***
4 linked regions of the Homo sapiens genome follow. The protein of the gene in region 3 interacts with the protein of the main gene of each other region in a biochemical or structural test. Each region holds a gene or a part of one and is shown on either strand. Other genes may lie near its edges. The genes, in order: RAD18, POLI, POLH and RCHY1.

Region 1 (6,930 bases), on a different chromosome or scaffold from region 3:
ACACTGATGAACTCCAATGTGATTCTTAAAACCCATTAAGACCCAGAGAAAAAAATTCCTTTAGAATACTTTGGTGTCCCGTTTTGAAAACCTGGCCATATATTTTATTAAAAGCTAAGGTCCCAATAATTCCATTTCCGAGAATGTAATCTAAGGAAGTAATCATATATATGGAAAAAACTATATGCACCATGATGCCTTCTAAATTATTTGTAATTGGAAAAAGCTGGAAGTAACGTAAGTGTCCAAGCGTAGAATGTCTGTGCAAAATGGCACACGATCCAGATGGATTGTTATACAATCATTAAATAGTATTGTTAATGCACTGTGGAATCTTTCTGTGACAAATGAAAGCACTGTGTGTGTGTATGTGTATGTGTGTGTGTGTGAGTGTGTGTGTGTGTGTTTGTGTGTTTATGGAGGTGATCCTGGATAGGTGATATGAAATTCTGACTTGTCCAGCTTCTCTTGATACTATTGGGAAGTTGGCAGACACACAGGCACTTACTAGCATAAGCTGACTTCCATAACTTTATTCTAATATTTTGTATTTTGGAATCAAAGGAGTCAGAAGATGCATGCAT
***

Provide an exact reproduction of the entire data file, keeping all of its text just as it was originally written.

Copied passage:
4 linked regions of the Homo sapiens genome follow. The protein of the gene in region 3 interacts with the protein of the main gene of each other region in a biochemical or structural test. Each region holds a gene or a part of one and is shown on either strand. Other genes may lie near its edges. The genes, in order: RAD18, POLI, POLH and RCHY1.

Region 1 (6,930 bases), on a different chromosome or scaffold from region 3:
ACACTGATGAACTCCAATGTGATTCTTAAAACCCATTAAGACCCAGAGAAAAAAATTCCTTTAGAATACTTTGGTGTCCCGTTTTGAAAACCTGGCCATATATTTTATTAAAAGCTAAGGTCCCAATAATTCCATTTCCGAGAATGTAATCTAAGGAAGTAATCATATATATGGAAAAAACTATATGCACCATGATGCCTTCTAAATTATTTGTAATTGGAAAAAGCTGGAAGTAACGTAAGTGTCCAAGCGTAGAATGTCTGTGCAAAATGGCACACGATCCAGATGGATTGTTATACAATCATTAAATAGTATTGTTAATGCACTGTGGAATCTTTCTGTGACAAATGAAAGCACTGTGTGTGTGTATGTGTATGTGTGTGTGTGTGAGTGTGTGTGTGTGTGTTTGTGTGTTTATGGAGGTGATCCTGGATAGGTGATATGAAATTCTGACTTGTCCAGCTTCTCTTGATACTATTGGGAAGTTGGCAGACACACAGGCACTTACTAGCATAAGCTGACTTCCATAACTTTATTCTAATATTTTGTATTTTGGAATCAAAGGAGTCAGAAGATGCATGCAT